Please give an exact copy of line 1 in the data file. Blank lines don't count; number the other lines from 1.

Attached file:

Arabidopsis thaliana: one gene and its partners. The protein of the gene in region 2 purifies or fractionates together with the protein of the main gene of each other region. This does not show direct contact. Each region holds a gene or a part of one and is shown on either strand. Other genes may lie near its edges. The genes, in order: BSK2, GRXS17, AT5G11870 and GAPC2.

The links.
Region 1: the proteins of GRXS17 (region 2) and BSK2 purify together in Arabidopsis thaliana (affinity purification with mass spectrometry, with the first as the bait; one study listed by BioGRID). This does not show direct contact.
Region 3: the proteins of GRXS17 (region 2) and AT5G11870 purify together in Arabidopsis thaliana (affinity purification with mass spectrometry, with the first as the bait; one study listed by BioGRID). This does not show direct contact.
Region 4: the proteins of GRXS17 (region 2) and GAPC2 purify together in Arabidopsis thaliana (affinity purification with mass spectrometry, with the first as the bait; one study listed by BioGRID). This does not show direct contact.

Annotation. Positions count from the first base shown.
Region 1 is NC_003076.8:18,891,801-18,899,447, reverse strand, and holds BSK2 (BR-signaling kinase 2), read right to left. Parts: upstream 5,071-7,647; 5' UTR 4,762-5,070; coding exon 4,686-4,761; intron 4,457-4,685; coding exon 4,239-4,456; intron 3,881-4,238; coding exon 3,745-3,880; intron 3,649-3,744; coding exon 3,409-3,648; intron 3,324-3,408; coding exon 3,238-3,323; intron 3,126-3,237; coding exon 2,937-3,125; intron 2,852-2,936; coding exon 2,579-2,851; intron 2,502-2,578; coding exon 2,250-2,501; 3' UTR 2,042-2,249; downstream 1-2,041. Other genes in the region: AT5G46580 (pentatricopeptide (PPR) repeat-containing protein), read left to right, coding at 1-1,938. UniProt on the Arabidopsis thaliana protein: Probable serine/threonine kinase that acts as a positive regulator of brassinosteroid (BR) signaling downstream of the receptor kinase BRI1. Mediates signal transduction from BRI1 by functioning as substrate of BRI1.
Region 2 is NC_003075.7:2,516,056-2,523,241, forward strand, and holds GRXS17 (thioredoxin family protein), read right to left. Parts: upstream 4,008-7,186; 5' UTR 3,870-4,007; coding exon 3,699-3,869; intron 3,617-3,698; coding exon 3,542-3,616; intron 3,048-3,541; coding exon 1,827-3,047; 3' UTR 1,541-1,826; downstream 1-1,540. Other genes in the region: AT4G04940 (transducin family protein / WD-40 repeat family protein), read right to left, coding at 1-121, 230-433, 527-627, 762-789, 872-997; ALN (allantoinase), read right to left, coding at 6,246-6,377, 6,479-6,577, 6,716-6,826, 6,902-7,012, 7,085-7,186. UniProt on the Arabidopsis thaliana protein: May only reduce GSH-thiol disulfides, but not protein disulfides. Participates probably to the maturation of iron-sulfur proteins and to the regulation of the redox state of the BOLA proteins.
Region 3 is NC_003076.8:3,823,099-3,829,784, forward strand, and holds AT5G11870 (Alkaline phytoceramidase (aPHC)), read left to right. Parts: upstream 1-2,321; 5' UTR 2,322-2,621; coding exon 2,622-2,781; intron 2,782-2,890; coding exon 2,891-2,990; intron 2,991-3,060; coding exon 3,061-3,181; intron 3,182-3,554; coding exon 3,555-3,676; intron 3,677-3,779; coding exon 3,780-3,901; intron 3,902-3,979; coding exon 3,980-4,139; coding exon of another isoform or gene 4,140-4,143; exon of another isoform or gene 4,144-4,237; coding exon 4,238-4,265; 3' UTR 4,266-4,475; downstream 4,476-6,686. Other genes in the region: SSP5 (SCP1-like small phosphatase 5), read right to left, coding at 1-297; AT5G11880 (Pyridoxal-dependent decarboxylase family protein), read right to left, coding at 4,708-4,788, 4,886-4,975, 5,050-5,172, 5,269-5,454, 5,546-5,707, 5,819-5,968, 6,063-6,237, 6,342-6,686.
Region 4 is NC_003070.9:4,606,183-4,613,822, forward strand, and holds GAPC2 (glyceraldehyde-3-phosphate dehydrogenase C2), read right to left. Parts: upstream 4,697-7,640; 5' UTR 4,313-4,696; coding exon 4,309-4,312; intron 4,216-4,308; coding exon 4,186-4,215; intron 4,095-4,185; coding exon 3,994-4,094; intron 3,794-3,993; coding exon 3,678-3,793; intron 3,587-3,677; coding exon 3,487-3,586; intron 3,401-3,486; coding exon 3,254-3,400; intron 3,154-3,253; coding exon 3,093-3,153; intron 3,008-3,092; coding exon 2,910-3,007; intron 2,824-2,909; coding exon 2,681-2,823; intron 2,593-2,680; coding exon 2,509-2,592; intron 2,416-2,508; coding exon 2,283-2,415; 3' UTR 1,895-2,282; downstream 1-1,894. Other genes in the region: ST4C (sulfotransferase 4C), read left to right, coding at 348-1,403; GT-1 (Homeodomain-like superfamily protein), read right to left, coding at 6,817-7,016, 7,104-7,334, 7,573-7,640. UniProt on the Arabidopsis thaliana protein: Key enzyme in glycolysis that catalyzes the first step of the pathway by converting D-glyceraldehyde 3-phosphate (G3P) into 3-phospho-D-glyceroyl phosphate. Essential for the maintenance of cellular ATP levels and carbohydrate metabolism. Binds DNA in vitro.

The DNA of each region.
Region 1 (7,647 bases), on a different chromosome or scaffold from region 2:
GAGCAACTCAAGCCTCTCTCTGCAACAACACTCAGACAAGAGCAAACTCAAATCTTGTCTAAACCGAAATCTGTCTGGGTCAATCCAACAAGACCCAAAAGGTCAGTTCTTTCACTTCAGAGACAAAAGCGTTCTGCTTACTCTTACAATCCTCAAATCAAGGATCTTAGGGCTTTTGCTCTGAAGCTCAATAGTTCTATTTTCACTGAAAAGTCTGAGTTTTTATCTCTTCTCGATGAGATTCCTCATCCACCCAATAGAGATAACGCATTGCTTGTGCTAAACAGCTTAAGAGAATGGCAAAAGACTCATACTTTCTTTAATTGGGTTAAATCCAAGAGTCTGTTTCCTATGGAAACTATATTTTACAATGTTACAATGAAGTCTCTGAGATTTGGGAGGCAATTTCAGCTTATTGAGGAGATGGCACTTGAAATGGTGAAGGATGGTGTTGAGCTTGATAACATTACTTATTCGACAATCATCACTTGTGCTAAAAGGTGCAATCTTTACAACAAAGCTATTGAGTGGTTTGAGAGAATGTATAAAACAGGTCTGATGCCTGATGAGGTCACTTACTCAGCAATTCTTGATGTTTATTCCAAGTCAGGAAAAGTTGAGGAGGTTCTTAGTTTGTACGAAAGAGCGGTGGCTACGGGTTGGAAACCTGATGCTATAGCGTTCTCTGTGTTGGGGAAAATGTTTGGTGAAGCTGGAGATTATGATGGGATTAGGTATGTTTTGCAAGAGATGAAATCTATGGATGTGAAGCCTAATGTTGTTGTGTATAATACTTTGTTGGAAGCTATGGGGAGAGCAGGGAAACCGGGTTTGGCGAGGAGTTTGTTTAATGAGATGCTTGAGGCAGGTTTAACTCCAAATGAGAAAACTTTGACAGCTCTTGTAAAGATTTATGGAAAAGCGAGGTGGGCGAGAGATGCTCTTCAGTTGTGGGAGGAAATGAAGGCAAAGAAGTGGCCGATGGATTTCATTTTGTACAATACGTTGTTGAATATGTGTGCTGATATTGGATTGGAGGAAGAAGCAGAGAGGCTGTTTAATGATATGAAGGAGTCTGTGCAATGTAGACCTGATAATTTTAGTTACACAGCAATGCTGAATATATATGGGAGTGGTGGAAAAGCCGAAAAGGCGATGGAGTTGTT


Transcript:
Arabidopsis thaliana: one gene and its partners. The protein of the gene in region 2 purifies or fractionates together with the protein of the main gene of each other region. This does not show direct contact. Each region holds a gene or a part of one and is shown on either strand. Other genes may lie near its edges. The genes, in order: BSK2, GRXS17, AT5G11870 and GAPC2.